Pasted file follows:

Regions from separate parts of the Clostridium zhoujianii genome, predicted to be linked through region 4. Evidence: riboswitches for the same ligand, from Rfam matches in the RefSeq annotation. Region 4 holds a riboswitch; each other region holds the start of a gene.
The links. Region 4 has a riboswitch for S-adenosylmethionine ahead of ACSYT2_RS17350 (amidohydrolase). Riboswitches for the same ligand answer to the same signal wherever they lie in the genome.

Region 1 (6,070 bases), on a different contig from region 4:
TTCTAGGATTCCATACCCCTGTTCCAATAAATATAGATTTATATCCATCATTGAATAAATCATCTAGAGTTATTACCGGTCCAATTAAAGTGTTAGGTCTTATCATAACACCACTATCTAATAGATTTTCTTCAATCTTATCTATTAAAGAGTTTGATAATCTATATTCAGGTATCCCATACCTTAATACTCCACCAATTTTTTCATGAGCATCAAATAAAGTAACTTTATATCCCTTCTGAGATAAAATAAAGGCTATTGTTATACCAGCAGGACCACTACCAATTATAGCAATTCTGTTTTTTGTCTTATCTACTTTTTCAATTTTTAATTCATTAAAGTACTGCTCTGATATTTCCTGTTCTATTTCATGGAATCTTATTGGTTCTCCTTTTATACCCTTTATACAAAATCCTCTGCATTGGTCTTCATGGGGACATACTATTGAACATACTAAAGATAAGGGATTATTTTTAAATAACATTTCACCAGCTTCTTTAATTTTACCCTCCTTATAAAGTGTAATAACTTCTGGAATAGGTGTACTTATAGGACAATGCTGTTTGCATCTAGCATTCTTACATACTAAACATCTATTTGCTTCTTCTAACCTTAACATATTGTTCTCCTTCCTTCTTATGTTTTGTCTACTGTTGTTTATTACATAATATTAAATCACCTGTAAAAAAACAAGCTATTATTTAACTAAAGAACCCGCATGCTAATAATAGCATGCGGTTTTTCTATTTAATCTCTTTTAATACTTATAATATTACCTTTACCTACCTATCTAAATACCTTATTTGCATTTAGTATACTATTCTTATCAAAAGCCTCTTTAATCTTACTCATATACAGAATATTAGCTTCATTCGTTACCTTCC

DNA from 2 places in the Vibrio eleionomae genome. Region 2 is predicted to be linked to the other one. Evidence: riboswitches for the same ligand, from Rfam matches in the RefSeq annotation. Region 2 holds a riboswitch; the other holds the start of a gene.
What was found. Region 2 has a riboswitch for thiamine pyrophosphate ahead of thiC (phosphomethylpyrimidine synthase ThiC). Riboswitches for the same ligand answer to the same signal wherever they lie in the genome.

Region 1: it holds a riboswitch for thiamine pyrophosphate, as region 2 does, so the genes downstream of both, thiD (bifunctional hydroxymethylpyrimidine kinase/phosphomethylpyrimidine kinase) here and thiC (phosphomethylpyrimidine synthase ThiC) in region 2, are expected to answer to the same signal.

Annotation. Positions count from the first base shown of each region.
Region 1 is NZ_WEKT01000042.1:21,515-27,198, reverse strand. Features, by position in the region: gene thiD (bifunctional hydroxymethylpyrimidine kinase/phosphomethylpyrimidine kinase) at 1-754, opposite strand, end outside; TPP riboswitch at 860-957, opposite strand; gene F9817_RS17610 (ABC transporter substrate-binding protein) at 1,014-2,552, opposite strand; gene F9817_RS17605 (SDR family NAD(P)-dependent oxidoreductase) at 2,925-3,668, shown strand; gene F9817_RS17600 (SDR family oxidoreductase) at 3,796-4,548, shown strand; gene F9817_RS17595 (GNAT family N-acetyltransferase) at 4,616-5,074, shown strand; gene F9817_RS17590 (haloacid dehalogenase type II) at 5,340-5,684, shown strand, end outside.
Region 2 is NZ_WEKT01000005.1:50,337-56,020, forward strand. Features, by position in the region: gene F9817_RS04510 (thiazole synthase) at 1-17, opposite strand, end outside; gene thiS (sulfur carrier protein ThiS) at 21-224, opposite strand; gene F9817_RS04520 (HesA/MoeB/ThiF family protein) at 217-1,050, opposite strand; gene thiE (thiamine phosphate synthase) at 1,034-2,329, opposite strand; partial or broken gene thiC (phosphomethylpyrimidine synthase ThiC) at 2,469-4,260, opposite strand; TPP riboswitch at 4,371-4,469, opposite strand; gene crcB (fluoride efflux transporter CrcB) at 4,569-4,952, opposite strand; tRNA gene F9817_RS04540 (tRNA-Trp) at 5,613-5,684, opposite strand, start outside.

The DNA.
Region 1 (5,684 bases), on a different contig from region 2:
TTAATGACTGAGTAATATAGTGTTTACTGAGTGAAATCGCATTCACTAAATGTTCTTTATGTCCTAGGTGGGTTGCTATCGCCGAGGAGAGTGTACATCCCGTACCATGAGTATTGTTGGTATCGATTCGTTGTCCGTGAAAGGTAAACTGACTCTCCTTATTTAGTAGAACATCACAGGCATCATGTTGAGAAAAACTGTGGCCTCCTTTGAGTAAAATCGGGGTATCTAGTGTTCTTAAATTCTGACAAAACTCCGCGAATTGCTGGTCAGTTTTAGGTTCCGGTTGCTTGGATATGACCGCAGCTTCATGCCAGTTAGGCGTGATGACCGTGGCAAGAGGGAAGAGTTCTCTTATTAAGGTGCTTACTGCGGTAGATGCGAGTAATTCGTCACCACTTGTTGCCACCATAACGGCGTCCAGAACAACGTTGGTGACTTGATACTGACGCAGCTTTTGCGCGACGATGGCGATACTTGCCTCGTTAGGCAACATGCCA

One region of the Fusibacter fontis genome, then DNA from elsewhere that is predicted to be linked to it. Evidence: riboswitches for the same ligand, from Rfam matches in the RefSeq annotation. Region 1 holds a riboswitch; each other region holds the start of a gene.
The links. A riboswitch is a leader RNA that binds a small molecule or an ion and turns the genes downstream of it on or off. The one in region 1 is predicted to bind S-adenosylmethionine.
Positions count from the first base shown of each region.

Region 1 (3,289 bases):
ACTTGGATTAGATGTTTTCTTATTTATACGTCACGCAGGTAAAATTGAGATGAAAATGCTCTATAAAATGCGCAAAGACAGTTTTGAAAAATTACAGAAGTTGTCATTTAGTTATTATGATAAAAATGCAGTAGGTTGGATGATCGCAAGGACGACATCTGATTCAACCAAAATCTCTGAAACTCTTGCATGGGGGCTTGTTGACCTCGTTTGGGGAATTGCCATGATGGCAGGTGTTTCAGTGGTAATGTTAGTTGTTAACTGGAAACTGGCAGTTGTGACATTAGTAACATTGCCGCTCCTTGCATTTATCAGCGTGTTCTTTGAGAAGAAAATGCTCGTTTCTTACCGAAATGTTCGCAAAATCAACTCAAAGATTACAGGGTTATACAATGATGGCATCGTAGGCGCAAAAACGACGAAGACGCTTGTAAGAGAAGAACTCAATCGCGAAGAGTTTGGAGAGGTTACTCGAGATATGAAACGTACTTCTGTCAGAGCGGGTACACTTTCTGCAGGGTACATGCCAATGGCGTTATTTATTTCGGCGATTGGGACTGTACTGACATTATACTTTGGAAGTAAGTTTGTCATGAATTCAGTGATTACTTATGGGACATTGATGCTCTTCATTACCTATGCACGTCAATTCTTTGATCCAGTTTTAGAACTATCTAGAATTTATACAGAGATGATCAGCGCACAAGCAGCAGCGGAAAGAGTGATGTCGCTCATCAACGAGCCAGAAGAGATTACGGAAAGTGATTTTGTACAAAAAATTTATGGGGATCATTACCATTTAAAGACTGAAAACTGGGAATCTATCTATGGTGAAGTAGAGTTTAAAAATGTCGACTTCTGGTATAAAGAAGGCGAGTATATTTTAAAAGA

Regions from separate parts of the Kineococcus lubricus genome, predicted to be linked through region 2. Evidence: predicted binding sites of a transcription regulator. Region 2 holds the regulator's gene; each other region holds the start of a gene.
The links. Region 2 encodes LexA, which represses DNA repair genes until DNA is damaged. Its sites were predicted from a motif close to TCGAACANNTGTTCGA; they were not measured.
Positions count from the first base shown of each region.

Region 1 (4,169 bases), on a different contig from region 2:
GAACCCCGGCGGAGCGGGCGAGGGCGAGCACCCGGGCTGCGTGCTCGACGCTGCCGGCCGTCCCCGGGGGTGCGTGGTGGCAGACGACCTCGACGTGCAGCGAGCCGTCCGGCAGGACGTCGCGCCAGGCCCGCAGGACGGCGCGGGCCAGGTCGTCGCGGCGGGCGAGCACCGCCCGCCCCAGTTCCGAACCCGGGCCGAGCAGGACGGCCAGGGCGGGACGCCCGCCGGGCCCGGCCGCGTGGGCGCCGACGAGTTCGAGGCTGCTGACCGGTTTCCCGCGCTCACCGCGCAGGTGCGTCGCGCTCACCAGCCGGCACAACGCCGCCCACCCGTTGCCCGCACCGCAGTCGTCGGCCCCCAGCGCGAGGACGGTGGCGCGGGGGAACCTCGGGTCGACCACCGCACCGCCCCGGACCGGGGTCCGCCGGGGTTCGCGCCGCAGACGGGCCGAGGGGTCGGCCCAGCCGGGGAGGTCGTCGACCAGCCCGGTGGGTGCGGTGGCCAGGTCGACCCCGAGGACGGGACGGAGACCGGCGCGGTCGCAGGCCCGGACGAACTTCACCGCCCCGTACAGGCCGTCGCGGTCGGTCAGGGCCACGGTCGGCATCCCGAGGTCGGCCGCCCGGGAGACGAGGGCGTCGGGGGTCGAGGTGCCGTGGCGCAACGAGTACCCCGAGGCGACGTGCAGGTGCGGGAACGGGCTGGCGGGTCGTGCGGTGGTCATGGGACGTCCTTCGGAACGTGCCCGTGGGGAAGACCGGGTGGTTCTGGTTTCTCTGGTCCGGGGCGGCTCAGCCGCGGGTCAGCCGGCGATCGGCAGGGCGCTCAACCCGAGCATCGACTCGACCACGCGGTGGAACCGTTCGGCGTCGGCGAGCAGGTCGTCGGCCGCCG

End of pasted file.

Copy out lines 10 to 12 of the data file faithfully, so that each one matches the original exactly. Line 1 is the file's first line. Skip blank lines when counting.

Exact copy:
Region 2 is NZ_WEKT01000005.1:50,337-56,020, forward strand. Features, by position in the region: gene F9817_RS04510 (thiazole synthase) at 1-17, opposite strand, end outside; gene thiS (sulfur carrier protein ThiS) at 21-224, opposite strand; gene F9817_RS04520 (HesA/MoeB/ThiF family protein) at 217-1,050, opposite strand; gene thiE (thiamine phosphate synthase) at 1,034-2,329, opposite strand; partial or broken gene thiC (phosphomethylpyrimidine synthase ThiC) at 2,469-4,260, opposite strand; TPP riboswitch at 4,371-4,469, opposite strand; gene crcB (fluoride efflux transporter CrcB) at 4,569-4,952, opposite strand; tRNA gene F9817_RS04540 (tRNA-Trp) at 5,613-5,684, opposite strand, start outside.

The DNA.
Region 1 (5,684 bases), on a different contig from region 2: